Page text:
Jumpers, bombers hit fire near Fulford
The fire hit during the worst drought in more than 30 years, and area forests are ripe for big fires.
Firefighting airplanes diverted from other fires burning across the region made six fire retardant bombing runs on the fire and slowed it down. An eight-person smokejumping crew parachuted to the site, about a mile west and north of Fulford, nearly 11 miles south of Eagle. They were joined by 25 other firefighters from the Forest Service, Bureau of Land Management and the Eagle County Sheriff’s Department.
“Once they poured retardant on it, it seemed to do better,” said Forest Service Eagle District Ranger Kathy Kahlow. “It was smoking heavily and moving well with the wind. We like to act aggressively when we have the resources.”
The unspoken fear is that the fire would gallop across the forest, driven by the wind toward human dwellings.
A fire started by a campfire 50 miles southwest of Denver on Sunday had grown to 87,000 acres by Tuesday night, forcing the evacuation of thousands of Front Range suburbanites. Another fire in Glenwood Springs Saturday, started by an underground fire in a coal seam, grew to 10,000 acres and destroyed 40 structures on the west and north side of town. Nearly 3,000 people were evacuated.
A similar evacuation scenario is possible in Eagle County if a fire roars out of control. County statistics show that nearly 8,500 people live on the south side of Interstate 70 from Brush Creek to Edwards, the areas where prevailing winds would take the fire near Fulford in the worst case.
Radio transmission from firefighters indicated evacuation of Salt and Bruce creeks and Fulford areas were discussed but were not implemented. A voluntary evacuation remains in effect.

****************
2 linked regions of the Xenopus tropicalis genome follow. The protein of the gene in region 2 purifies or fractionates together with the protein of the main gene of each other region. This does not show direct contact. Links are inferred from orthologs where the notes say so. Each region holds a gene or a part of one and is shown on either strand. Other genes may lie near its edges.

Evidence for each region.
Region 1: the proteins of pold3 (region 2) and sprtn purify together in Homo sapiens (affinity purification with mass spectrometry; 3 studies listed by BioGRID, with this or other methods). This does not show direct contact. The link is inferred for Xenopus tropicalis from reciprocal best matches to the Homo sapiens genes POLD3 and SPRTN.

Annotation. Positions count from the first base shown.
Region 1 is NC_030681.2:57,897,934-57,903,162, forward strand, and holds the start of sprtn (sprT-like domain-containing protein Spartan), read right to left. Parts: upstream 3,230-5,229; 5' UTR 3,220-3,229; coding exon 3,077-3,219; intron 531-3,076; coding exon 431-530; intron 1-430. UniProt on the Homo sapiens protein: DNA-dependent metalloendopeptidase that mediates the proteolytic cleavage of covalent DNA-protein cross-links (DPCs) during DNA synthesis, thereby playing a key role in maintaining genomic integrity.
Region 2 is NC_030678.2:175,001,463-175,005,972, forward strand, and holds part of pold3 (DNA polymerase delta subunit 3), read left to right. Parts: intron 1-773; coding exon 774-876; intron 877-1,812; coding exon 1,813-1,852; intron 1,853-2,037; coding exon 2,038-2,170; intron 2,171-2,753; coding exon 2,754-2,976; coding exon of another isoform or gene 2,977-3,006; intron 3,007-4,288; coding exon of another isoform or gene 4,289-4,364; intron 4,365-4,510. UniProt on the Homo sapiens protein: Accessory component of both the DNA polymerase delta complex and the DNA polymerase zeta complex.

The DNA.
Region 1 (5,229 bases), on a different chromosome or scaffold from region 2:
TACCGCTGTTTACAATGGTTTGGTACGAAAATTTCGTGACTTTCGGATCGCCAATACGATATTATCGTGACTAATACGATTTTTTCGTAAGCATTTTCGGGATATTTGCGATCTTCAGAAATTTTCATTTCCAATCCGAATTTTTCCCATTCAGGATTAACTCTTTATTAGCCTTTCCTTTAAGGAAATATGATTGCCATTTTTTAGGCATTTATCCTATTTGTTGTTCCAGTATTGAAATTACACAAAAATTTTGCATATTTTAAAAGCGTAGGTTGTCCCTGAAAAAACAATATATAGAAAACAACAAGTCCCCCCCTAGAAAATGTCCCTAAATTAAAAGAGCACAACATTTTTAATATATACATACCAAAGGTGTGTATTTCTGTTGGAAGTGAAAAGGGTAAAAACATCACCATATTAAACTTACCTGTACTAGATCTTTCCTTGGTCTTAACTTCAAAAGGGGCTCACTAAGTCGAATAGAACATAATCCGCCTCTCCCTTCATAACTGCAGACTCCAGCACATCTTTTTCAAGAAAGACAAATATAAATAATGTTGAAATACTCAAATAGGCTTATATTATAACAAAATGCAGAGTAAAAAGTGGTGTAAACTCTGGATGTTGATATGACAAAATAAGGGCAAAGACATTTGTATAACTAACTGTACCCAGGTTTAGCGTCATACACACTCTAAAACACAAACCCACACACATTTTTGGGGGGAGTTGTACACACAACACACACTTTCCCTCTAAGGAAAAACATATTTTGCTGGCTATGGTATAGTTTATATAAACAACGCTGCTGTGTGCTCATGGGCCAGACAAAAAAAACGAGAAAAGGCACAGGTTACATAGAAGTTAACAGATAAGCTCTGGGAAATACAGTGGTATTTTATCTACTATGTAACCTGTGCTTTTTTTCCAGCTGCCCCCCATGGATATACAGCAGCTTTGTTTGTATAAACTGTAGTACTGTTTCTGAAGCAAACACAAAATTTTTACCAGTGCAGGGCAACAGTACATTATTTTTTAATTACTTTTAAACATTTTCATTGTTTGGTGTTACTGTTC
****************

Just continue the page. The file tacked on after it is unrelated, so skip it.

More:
For updated information on the fire, access the Eagle County Web site: http://www.eagle-county.com.
The cause of the Porphyry Mountain fire is suspected to be a lightning strike from a storm that passed through the area nine days ago. That holdover strike ignited a log that smoldered until today.
The site of the fire, said Kahlow, is about a mile from the nearest road on a rocky, heavily timbered hillside with lots of downed spruce, fir and lodgepoles littering the forest floor.
Accessing the fire has been difficult because of the heavy, jack-strawed timber.
“Our fittest people took half an hour to get in.” Kahlow said. “Some of the downed logs are chest high.”
She said there will be lots of chain-saw work by crews who will work through the night to build a line around the fire. Today more firefighters are expected to relieve those on the line overnight.
The weather forecast from the National Weather Service through the weekend favors the firefighting efforts. It is calling for continued clear weather with temperatures in the 70s, and winds are forecast to be lighter than in past days. No precipitation is forecast, but some cumulus clouds may form in the afternoons.
A passing front Saturday fanned a holdover lightning strike to fire near the Eagle County Landfill. That fire quickly grew to 40 acres in wind that gusted to 40 miles-per-hour. Slurry bombers made six runs on the fire, and ground crews finished it off Saturday night.
Ironically enough, porphyry means “fire formed” and usually refers to igneous rock.
Kahlow said residents in the area of the fire should stay tuned to radios for additional information on any developments.
“Our first priority is human safety,” Kahlow said.
The fire was first reported shortly before noon Tuesday, and it is the first fire on the Eagle district of the White River National Forest.